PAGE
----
Farm to Fork: Highlighting the Harvest


Canyon Creek shines the spotlight on Southern Ontario’s local fare

It’s not breaking news that the local-food movement is growing in popularity. But, so far, “going local” has largely been the domain of independent restaurants with chefs who often have greater autonomy, more flexible budgets and the feasibility to create distinctive dishes based on what’s growing in local farmer’s fields.

“Local has been at the forefront of a lot of independent restaurants, but it’s very unique for a multi-unit or chain restaurant to execute a similar program,” says John Bishop, director of Purch-asing for Milton, Ont.-based produce supplier Fresh Start Foods. Over the past few years, however, Bishop’s company has been working closely with Canyon Creek Chophouse — an upscale-casual restaurant chain owned by the Burlington, Ont.-based SIR Corp., with eight locations in Southern Ontario — to help the chain’s executive chef, Mark Jachecki, cook with as much local food as possible.

The toque goes beyond making it a priority to use local ingredients where he can on the chain’s year-round menu, but he’s also been orchestrating a limited-time Local Harvest menu — offered throughout September and October — every fall since 2009. The idea is to spotlight the best of Ontario’s fall produce. “We don’t celebrate what we have in Ontario enough,” asserts Jachecki. And the hard work he’s put into the promotion has paid off, as the menu has quickly become an anticipated annual event. “Around June or July, we get some regulars coming in asking, ‘When is the Local Harvest menu coming back?,’” he says. “They really look forward to it.”

For Jachecki, it’s not good enough to simply describe the ingredients as “local” for the customers — he makes sure the farmers and suppliers are the stars of the show, naming them in a prominent place on the Local Harvest menu. Bishop was impressed with this idea: “By actually listing the names of the growers on the menu, it really adds credibility,” he says.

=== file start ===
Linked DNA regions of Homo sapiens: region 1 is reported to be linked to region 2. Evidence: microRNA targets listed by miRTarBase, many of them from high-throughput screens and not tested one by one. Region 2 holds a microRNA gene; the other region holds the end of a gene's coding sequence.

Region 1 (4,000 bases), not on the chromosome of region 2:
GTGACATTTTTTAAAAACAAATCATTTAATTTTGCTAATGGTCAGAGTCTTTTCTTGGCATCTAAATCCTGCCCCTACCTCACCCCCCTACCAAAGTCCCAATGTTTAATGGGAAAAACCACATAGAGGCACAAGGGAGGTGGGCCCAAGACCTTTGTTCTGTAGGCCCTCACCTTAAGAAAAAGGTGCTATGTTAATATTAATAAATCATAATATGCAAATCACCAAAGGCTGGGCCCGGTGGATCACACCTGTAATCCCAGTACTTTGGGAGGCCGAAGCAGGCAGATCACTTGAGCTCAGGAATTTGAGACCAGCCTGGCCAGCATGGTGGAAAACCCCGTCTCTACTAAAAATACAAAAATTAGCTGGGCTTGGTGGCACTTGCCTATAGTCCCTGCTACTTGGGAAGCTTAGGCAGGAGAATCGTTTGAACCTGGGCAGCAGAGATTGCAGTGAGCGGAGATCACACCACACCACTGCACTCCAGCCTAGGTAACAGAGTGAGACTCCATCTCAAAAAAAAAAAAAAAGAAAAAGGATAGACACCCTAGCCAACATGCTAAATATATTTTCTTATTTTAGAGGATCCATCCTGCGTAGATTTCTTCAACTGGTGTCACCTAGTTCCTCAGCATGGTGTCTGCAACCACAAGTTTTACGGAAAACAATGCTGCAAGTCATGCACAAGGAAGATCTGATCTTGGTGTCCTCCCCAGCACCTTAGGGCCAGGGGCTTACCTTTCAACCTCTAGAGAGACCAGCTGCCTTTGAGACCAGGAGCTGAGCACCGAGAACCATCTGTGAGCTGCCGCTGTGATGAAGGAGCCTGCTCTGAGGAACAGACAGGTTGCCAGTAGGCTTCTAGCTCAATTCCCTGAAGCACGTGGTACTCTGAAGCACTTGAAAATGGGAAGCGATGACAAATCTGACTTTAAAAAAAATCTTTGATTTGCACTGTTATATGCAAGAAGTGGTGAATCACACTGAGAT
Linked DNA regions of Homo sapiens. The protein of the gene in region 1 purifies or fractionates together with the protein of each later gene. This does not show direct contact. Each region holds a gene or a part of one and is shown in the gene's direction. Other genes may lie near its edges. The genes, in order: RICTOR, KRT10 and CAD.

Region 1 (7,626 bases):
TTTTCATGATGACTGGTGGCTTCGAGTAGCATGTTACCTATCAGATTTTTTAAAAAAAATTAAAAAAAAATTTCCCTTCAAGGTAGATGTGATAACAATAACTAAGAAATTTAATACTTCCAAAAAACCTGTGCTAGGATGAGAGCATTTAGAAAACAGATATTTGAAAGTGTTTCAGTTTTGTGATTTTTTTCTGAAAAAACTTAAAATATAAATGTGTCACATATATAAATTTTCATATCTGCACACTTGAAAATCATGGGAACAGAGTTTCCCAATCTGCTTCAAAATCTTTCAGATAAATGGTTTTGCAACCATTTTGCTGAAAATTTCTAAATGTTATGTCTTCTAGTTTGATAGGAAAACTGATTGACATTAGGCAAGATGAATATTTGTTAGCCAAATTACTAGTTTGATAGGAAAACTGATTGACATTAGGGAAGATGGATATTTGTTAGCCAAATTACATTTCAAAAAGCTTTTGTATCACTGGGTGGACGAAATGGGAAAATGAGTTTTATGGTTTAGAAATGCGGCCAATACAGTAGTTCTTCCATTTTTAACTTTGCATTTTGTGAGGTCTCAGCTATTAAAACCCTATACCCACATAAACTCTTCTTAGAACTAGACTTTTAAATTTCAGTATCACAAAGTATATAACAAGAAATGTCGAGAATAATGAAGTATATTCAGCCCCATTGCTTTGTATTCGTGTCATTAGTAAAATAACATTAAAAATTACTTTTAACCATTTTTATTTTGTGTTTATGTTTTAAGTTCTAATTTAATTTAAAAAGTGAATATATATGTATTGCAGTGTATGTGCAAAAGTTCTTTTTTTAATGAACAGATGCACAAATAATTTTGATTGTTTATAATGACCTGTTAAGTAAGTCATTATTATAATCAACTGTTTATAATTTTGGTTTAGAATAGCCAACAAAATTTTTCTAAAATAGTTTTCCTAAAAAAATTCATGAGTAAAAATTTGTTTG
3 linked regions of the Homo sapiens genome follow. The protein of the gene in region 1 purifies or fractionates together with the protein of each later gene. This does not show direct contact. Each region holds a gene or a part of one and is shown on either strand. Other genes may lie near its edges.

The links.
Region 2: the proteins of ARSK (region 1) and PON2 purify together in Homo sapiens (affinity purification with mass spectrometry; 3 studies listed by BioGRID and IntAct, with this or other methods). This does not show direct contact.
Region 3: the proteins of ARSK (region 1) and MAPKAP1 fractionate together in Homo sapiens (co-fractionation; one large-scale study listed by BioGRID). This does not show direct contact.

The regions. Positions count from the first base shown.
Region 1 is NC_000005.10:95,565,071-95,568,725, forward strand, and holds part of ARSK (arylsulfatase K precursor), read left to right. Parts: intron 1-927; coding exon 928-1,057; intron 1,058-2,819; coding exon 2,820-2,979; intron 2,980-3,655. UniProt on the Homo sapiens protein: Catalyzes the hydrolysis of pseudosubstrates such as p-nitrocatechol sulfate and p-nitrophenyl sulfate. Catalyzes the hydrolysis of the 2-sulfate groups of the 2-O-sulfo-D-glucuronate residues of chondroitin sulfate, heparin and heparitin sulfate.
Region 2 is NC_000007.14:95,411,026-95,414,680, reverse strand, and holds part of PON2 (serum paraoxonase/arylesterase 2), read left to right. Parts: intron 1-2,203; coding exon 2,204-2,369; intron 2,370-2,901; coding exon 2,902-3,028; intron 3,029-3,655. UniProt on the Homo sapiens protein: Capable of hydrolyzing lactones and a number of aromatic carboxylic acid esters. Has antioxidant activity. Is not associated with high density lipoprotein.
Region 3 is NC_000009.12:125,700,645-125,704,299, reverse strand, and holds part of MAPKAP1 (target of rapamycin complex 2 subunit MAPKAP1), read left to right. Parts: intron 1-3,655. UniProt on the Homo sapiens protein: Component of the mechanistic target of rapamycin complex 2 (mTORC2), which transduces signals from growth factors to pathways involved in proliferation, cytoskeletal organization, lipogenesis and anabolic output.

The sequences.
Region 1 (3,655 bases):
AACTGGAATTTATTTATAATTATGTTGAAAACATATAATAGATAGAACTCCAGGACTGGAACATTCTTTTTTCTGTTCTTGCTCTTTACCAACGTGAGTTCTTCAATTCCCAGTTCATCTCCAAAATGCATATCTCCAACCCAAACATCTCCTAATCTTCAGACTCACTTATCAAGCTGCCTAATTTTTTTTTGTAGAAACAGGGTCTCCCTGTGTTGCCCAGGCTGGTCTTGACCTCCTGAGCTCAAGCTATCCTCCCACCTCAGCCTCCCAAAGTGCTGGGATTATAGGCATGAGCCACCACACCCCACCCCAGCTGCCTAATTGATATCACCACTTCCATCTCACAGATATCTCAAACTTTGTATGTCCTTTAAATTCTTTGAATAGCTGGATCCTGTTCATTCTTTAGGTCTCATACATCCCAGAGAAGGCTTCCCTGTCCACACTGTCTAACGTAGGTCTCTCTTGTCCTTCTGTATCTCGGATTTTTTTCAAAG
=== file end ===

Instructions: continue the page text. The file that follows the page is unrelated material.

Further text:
As a farmer involved in the Local Harvest menu, Jason Verkaik, owner of Carron Farms in Bradford, Ont. (near the Holland Marsh), appreciates having his farm’s name featured on the menu, too. “To me it’s exciting to see that kind of connection,” says Verkaik. “What they’re doing is connecting people with the farm through their restaurant, and a lot of people are looking to be connected with farms in today’s local-food movement. This is a very positive step, and it’s fun to be part of that.”

Jachecki also works to ensure the Canyon Creek staff understands the ingredients showcased in the menu. So, in 2009, the first year of the Harvest program, he had some of his local farming partners visit a Canyon Creek restaurant to talk to the employees about their farms and produce. As a result, the waiters and chefs had knowledgeable answers to customer questions about the ingredients. In 2010 and 2011, he took the lesson a step further, arranging a staff visit to the farms for a first-hand look at the growing and harvesting process.

The chef fondly recalls a particular visit to Carron Farms where employees saw how heirloom carrots — a popular item on the Local Harvest menu — were grown and harvested. “I really felt like they got it,” Jachecki says. “It was an eye-opening experience. Pulling the carrots from the black earth, showing them that these are not manufactured; there are big ones and small ones side by side, they’re not going to come in all the same size to you…. It gave the chefs more respect for the process.”